A Novel Targeted Deletion of Mbd4 Reveals an Unappreciated Role in Class Switch Recombination
thesisposted on 28.06.2013 by Fernando Grigera
In order to distinguish essays and pre-prints from academic theses, we have a separate category. These are often much longer text based documents than a paper.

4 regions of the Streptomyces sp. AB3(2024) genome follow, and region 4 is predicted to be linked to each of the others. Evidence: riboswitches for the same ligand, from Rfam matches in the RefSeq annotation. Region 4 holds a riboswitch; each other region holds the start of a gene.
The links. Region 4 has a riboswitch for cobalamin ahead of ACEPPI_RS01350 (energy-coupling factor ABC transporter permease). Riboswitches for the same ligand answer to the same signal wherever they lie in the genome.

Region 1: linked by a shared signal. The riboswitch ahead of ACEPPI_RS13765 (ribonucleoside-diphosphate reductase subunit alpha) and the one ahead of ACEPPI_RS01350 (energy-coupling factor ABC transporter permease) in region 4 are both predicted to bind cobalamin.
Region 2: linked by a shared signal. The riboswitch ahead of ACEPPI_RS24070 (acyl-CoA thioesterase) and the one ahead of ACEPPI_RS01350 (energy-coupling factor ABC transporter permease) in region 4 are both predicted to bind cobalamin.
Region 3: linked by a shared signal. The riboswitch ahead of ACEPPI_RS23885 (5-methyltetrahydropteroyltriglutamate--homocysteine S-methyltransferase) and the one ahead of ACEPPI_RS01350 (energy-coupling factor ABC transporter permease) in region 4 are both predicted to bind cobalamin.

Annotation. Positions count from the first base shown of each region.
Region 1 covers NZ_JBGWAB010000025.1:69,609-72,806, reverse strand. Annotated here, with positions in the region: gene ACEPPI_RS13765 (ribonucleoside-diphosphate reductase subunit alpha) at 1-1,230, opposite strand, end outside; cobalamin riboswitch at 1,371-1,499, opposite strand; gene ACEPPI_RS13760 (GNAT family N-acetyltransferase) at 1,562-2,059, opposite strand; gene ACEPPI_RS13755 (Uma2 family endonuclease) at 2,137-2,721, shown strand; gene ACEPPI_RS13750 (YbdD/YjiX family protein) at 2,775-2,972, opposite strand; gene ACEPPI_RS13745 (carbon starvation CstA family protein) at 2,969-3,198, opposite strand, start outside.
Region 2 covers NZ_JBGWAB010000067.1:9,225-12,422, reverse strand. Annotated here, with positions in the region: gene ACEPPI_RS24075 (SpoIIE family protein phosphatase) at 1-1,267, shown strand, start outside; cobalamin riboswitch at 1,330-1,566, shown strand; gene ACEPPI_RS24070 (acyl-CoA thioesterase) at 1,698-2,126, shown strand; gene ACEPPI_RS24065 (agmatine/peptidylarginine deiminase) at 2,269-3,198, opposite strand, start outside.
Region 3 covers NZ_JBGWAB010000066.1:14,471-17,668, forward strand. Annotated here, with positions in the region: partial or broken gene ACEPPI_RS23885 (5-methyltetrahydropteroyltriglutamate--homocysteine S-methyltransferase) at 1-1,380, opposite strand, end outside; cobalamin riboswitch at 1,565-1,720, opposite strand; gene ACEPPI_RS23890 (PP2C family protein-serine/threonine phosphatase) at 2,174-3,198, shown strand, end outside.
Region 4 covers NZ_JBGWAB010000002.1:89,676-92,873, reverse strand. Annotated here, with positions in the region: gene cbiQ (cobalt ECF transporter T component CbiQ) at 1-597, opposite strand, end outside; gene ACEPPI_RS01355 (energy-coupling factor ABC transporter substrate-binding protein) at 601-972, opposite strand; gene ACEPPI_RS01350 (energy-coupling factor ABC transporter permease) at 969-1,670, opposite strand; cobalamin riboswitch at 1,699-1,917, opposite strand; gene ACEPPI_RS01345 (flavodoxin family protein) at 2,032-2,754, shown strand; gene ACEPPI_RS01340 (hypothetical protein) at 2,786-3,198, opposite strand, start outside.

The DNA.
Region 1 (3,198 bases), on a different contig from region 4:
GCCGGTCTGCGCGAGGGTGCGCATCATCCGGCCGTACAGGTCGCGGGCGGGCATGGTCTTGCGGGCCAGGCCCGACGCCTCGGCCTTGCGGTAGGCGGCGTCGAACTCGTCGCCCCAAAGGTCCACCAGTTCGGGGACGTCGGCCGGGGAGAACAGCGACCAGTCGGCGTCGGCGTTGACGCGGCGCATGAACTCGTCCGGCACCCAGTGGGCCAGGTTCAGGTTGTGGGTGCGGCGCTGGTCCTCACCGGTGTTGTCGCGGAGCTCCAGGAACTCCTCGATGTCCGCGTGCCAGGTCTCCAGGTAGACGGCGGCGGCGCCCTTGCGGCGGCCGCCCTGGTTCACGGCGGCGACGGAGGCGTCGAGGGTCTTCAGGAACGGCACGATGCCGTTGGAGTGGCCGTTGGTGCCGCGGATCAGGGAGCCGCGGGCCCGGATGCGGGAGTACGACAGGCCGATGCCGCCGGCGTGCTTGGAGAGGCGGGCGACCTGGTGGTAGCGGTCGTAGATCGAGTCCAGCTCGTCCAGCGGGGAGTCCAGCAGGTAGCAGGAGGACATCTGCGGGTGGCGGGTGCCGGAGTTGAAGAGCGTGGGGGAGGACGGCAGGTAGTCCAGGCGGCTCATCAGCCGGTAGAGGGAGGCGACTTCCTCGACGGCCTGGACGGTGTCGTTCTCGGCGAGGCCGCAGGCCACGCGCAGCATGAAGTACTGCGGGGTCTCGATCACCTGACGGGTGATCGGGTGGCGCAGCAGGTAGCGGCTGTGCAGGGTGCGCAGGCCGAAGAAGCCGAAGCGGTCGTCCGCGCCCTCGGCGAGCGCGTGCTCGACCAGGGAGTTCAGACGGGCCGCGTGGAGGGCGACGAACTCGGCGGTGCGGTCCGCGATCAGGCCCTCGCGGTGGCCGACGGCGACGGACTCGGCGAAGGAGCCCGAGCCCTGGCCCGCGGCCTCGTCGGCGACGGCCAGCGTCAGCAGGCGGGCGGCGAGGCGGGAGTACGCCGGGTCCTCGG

Methyl CpG binding domain protein 4 (Mbd4) is a mismatch DNA glycoslyase is involved in rectifying T/G and U/G mismatches that result from deamination of 5-methyl cytosine (5meC) and cytosine (C) in DNA, respectively. Activation induced cytidine deaminase (AID) initiates class switch recombination (CSR) and somatic hypermutation (SHM), two processes that occur in B cells critical for expanding the primary antibody repertoire, by deaminating C, thereby converting it to uracil (U) and creating a U/G mismatch in DNA. Key intermediates, double-stranded breaks (DSBs) and Phase II SHM mutations are formed downstream of the U/G lesion and are not wholly dependent on the activity of uracil N-glycosylase (UNG) in CSR and SHM, respectively, suggesting that other glycosylases fulfill these roles. The aim of this thesis was to determine whether Mbd4 supplies glycosylase and/or scaffolding activity during CSR. B cells harboring a deletion of exons 2-5 of the Mbd4 gene (Mbd4 2-52-5) do not manifest any CSR phenotype. An investigation of the mismatch repair proteins, Msh2, and Mlh1, revealed that these proteins are substantially reduced in this genetic background. The lack of CSR phenotype is surprising with respect to MMR proteins, because these genes have been shown to be happloinsufficient for CSR, suggesting a potential modulator role of Mbd4. In contradistinction, a CH12.F3 cell line that I designed where exons 6-8 of the Mbd4 gene have been deleted (Mbd4 6-86-8) show a reduced CSR phenotype, which is accompanied by reduced DSBs, a skewing of DSB positioning within S, and longer microhomologies at S-S junctions. In addition MMR proteins were also affected by Mbd4 deficiency in the CH12.F3 cell line, highlighting the only similarity between these different Mbd4 deficient models. I conclude that the Mbd4 is involved in CSR and it shares several features common to the MMR pathway. The discrepancy that exists between the different Mbd4 deletion models can be attributed to the incomplete nature of the Mbd4 deficiency in Mbd4 2-52-5 B cells. I determined that a residual transcript continues to be made in these cells and that it yields a stable truncated peptide that is likely protective for CSR.